Home 2013 races Arlington Treasurer Frank O’Leary Predicts Arlington Turnout of 51% (70,000 votes)

Arlington Treasurer Frank O’Leary Predicts Arlington Turnout of 51% (70,000 votes)

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Arlington County Treasurer Frank O'Leary has been predicting election turnout for many moons. Unfortunately, in recent years, the model that worked for him all that time started breaking down, as the relationship between the number of absentee ballots cast and the final vote tally became more and more tenuous. Despite that, O'Leary has taken a stab at predicting Arlington voter turnout for this coming Tuesday, and I thought it was worth passing along.

 

Predicted Turnout for November 2013

A Short History

Virginia’s four year electoral cycle, and that of Arlington, is clearly demonstrated by the following table, reflecting over forty years of electoral activity in general elections. 

Average Registration and Turnout by Type of Race, 1972-2012

Top of Ticket

Active Registration

Turnout

%Turnout

President

 

102,484

83,624

81.6%

Congress

96,847

54,190

56.0%

Governor

 

96,594

49,216

51.0%

Constitutionals

96,609

34,898

36.1%

 The Presidential year is clearly dominant in every respect.  The fact that Congressional races exceed Gubernatorial in turnout is largely due to the periodic phenomenon of a contested race for the US Senate topping the ticket.  This is most clearly demonstrated by the very hot Senatorial races of 1994 and 2006.

 

Top of Ticket

Active  Registration

Turnout

%Turnout

1994 – Robb/North

95,621

66,861

69.9%

2006 – Webb/Allen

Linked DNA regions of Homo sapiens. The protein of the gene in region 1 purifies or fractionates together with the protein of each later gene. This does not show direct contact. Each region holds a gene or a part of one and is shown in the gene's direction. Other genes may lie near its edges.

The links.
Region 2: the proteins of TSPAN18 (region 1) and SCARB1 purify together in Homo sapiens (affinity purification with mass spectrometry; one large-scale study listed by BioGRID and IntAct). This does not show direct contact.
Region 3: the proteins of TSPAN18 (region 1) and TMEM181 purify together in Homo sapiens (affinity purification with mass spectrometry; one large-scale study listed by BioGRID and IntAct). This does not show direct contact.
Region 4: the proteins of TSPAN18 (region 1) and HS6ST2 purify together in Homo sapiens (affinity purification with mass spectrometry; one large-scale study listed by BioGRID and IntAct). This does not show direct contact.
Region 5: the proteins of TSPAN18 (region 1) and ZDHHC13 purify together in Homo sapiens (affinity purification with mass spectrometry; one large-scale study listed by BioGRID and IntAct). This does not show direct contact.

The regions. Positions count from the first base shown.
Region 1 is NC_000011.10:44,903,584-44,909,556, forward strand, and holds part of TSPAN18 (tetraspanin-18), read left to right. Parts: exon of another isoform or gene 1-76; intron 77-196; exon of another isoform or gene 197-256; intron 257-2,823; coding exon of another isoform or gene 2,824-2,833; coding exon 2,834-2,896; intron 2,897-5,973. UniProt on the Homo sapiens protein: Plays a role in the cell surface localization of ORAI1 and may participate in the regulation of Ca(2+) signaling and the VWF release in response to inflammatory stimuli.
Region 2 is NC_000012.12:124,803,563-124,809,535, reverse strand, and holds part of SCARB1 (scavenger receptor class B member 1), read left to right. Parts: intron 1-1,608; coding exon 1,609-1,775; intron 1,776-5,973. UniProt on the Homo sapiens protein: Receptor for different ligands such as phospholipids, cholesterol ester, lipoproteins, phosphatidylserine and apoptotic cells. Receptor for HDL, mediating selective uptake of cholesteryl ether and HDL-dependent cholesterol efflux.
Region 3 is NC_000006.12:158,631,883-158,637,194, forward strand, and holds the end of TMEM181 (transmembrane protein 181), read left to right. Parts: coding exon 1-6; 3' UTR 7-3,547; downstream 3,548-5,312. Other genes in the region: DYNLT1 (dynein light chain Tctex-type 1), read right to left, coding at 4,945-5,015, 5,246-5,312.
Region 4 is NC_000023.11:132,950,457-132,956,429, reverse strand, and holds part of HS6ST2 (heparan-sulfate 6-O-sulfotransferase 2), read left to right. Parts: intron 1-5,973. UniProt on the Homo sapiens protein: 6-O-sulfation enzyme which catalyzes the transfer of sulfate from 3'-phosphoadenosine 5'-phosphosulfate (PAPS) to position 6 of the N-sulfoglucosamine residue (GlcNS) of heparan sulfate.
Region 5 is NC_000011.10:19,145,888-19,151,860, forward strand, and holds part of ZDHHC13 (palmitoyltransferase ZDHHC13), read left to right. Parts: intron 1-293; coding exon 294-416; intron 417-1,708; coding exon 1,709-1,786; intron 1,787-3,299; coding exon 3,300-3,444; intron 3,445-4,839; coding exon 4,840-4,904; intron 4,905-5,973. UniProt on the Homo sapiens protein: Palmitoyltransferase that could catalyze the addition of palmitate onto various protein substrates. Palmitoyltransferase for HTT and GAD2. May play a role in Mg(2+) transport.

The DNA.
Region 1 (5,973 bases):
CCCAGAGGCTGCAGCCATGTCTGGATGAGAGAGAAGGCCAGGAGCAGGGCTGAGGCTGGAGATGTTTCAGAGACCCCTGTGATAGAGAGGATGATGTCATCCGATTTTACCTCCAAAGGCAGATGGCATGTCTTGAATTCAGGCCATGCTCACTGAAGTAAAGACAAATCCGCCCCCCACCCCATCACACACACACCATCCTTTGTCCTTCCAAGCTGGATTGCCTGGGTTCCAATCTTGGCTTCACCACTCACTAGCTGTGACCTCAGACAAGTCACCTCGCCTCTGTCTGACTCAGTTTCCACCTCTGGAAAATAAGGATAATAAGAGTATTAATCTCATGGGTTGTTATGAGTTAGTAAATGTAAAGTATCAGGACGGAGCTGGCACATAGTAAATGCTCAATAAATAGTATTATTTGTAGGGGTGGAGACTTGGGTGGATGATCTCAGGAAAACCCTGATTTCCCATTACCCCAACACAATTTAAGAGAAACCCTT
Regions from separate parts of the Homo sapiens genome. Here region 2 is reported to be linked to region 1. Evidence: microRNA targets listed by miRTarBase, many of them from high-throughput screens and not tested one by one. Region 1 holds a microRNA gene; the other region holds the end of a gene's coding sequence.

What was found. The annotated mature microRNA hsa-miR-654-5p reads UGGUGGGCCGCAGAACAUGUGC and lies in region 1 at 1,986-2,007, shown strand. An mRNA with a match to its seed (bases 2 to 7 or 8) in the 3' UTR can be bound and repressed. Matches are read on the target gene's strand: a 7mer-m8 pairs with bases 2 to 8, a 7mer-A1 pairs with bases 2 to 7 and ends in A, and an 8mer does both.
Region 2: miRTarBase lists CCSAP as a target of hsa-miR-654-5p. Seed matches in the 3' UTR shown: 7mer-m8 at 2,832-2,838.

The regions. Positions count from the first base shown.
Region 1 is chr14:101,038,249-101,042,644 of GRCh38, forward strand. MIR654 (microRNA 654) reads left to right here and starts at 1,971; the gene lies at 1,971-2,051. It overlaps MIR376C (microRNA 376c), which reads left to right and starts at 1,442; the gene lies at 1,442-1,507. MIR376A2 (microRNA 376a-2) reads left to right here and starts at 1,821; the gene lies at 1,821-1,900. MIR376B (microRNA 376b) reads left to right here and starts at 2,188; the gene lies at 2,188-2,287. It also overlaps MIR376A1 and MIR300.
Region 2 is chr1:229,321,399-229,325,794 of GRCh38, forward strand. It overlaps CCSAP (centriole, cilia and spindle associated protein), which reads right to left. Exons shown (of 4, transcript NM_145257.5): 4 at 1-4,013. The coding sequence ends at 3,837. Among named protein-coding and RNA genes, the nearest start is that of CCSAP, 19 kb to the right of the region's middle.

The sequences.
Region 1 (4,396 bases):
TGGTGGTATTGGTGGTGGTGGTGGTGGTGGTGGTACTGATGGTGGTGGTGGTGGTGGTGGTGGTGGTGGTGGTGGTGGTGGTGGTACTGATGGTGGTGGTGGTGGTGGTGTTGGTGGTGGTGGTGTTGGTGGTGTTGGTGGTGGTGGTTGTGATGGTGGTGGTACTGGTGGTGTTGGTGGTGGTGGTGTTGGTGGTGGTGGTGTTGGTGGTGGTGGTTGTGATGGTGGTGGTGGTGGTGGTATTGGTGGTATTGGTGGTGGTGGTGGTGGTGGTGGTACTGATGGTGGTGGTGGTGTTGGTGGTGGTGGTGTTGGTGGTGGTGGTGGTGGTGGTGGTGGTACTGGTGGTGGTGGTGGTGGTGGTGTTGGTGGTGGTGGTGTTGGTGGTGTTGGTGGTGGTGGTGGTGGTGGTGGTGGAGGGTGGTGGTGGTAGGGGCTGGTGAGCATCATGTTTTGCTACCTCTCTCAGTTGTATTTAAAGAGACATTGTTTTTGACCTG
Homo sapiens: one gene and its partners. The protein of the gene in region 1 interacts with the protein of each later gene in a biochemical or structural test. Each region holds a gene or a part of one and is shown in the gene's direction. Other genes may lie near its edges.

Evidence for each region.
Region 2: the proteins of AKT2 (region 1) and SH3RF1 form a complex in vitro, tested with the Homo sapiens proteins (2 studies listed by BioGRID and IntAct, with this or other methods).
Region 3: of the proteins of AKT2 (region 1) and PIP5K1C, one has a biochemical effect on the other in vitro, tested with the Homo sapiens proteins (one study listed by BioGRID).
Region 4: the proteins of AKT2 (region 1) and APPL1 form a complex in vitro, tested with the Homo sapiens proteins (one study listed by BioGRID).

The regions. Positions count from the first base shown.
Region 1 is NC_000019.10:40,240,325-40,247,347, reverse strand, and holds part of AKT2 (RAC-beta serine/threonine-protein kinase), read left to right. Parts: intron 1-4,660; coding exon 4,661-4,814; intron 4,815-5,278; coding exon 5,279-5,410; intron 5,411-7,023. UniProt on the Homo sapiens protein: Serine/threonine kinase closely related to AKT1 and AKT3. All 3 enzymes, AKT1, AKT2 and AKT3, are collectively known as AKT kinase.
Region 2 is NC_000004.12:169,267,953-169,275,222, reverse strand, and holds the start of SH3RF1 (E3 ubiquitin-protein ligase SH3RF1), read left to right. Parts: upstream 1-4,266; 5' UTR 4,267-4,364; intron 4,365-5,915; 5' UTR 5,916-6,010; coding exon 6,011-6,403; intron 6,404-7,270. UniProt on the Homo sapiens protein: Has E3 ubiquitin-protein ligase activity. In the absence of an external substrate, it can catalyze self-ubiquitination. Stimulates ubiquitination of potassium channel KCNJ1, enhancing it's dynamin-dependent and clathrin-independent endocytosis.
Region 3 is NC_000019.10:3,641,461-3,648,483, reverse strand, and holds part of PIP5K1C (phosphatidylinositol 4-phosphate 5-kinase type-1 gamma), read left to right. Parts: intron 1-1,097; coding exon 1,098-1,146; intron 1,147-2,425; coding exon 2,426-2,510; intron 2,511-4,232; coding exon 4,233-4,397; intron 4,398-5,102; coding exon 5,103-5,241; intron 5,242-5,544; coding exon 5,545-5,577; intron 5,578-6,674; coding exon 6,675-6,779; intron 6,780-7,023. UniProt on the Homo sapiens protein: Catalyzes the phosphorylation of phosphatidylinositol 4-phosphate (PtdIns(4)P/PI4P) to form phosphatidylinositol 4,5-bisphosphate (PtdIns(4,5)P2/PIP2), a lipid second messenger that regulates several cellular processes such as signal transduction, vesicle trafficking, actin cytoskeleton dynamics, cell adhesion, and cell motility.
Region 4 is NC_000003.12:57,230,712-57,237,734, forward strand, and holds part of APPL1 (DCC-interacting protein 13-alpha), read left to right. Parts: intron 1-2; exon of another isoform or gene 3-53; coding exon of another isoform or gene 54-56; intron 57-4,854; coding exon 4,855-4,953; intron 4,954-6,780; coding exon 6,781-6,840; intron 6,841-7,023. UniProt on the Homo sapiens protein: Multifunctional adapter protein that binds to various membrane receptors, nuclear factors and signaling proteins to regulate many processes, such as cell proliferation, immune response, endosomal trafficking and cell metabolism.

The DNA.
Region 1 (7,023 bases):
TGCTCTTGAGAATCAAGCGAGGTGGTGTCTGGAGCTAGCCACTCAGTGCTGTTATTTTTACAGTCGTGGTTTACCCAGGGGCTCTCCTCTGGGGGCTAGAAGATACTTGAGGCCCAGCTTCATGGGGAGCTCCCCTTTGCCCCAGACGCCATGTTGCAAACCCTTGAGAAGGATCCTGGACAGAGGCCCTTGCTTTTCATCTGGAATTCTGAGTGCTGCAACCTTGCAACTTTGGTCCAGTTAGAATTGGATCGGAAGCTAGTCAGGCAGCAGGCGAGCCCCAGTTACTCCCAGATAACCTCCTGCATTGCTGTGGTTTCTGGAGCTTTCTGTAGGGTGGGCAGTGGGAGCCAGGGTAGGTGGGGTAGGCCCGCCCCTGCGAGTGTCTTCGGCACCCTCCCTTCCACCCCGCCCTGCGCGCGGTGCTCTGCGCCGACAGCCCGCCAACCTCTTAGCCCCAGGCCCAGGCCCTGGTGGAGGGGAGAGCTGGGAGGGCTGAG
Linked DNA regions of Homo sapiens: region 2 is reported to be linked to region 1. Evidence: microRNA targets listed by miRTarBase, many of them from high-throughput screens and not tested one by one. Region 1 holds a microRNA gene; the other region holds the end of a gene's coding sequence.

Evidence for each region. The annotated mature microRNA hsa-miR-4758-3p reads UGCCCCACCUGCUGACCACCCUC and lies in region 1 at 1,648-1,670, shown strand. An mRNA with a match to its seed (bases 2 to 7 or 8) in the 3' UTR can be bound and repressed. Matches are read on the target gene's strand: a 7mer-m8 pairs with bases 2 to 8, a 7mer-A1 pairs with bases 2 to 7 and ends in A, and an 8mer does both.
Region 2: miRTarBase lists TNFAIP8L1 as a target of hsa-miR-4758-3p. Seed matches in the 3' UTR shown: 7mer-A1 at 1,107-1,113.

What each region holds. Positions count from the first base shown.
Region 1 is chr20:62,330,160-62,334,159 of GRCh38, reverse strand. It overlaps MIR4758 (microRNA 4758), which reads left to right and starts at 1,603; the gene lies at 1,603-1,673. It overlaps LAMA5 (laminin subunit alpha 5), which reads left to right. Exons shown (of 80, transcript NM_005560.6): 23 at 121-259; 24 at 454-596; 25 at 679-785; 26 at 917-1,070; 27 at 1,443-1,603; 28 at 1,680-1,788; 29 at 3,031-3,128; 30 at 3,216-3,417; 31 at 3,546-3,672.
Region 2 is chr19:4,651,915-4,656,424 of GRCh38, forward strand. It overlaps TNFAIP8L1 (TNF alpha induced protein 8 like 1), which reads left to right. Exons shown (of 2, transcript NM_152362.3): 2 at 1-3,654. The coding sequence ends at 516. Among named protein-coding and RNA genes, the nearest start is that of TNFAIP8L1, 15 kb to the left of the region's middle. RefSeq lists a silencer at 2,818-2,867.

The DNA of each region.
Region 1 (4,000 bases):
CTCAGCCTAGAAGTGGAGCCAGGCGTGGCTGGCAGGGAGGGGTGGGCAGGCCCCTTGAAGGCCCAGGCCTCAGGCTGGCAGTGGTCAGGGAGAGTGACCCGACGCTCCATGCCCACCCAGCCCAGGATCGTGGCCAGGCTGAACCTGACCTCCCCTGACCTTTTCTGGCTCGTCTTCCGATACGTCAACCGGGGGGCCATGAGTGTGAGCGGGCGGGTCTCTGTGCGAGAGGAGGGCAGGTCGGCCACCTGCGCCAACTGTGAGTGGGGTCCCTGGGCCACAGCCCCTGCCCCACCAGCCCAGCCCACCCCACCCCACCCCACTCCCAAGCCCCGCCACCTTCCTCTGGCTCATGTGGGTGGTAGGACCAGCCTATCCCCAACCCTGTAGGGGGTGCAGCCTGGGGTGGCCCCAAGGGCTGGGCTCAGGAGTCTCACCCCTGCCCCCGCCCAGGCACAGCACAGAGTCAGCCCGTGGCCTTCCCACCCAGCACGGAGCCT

113,950

73,499

64.5%

US Representative

102,884

51,945

50.5%

       

As can be seen, the 1994 Senate race had the highest percent turnout of any non-presidential year, while the 2006 race enjoyed the highest level of absolute turnout (given the increase in voter registration).  In 2006, absentee voting also peaked for a non-presidential year when 7,077 or 9.6% voted absentee, This was part of a trend which commenced in 2005 as voters became increasingly aware of the absentee option 9a knowledge abetted by candidates and party) for voting absentee and has persisted ever since. 

Examining the three most recent Gubernatorial Years, we find as follows.

Recent Gubernatorial Turnout

Year

Active Registration

Turnout

Absentee

%Active Turnout

%Absentee

2001

108,910

53,302

2,135

48.9%

4.0%

2005

113,274

57,217

3,294

50.5%

5.8%

2009

131,541

56,415

4,600

42.9%

8.2%

           

Quite obviously, the race in 2009 failed to ignite the Arlington electorate to the same degree as the prior two years.  Given the rise in registration, I had predicted that turnout might hit 65,000 – it did not.  Had it done so, the %Absentee would have been 7.1%, instead of 8.2%, continuing the trend upward in a very predictable manner.  

Current Events

This year’s race will probably set the record for turnout in a Gubernatorial Year.  In 2009, with seven days of voting remaining, 2,914 absentee votes had been cast.  This year, 4,476 have already voted absentee and I expect the final number to hit 7,200 or more. 

It seems likely that this remarkable increase in absentee turnout is a direct result of federal workers being furloughed.  During the furlough period, 500 additional votes occurred when compared to 2009.  Those additional votes may well have arisen from angry federal workers, who had nothing better to do, and they (and other incensed parties) may well have continued voting after the furlough ended.  In the absence of the furlough, absentee turnout to date might have equaled only 3,500 or so, putting it on pace with the longer range trend.  The question that now arises is whether these same voters planned on turning out on November 5.  In short, are they merely voting “early” rather than “often”?  The answer to this question affects total turnout. 

The “Prediculator” of bygone days remains in the lower level garage next to Tony Kornheiser’s “Bandwagon”.  In its absence I will opine as follows, with an update to follow on Monday. 

Year

Active Registration

Turnout

Absentee

%Active Turnout

%Absentee

2013

137,027

70,000

7,200

51.1%

10.3%